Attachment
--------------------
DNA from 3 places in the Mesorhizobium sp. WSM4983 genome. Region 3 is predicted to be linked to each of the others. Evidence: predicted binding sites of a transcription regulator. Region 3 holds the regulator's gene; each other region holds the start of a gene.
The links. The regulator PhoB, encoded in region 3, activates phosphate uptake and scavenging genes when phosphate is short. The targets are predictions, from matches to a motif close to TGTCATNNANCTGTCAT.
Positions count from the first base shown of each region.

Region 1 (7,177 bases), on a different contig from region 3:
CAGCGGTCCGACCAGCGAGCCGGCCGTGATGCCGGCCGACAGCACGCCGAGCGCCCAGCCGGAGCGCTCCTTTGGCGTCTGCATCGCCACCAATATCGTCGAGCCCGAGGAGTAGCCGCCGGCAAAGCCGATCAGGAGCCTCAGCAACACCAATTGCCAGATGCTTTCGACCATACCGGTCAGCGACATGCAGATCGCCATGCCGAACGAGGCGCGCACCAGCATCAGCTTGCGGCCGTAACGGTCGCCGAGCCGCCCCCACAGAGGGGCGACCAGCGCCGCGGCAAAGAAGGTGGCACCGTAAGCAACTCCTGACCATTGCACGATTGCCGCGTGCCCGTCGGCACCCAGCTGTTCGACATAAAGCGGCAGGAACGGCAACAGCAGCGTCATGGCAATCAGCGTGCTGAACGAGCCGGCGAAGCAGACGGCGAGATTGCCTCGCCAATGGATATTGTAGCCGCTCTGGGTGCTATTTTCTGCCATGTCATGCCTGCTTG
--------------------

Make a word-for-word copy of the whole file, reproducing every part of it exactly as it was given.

DNA from 3 places in the Mesorhizobium sp. WSM4983 genome. Region 3 is predicted to be linked to each of the others. Evidence: predicted binding sites of a transcription regulator. Region 3 holds the regulator's gene; each other region holds the start of a gene.
The links. The regulator PhoB, encoded in region 3, activates phosphate uptake and scavenging genes when phosphate is short. The targets are predictions, from matches to a motif close to TGTCATNNANCTGTCAT.
Positions count from the first base shown of each region.

Region 1 (7,177 bases), on a different contig from region 3:
CAGCGGTCCGACCAGCGAGCCGGCCGTGATGCCGGCCGACAGCACGCCGAGCGCCCAGCCGGAGCGCTCCTTTGGCGTCTGCATCGCCACCAATATCGTCGAGCCCGAGGAGTAGCCGCCGGCAAAGCCGATCAGGAGCCTCAGCAACACCAATTGCCAGATGCTTTCGACCATACCGGTCAGCGACATGCAGATCGCCATGCCGAACGAGGCGCGCACCAGCATCAGCTTGCGGCCGTAACGGTCGCCGAGCCGCCCCCACAGAGGGGCGACCAGCGCCGCGGCAAAGAAGGTGGCACCGTAAGCAACTCCTGACCATTGCACGATTGCCGCGTGCCCGTCGGCACCCAGCTGTTCGACATAAAGCGGCAGGAACGGCAACAGCAGCGTCATGGCAATCAGCGTGCTGAACGAGCCGGCGAAGCAGACGGCGAGATTGCCTCGCCAATGGATATTGTAGCCGCTCTGGGTGCTATTTTCTGCCATGTCATGCCTGCTTG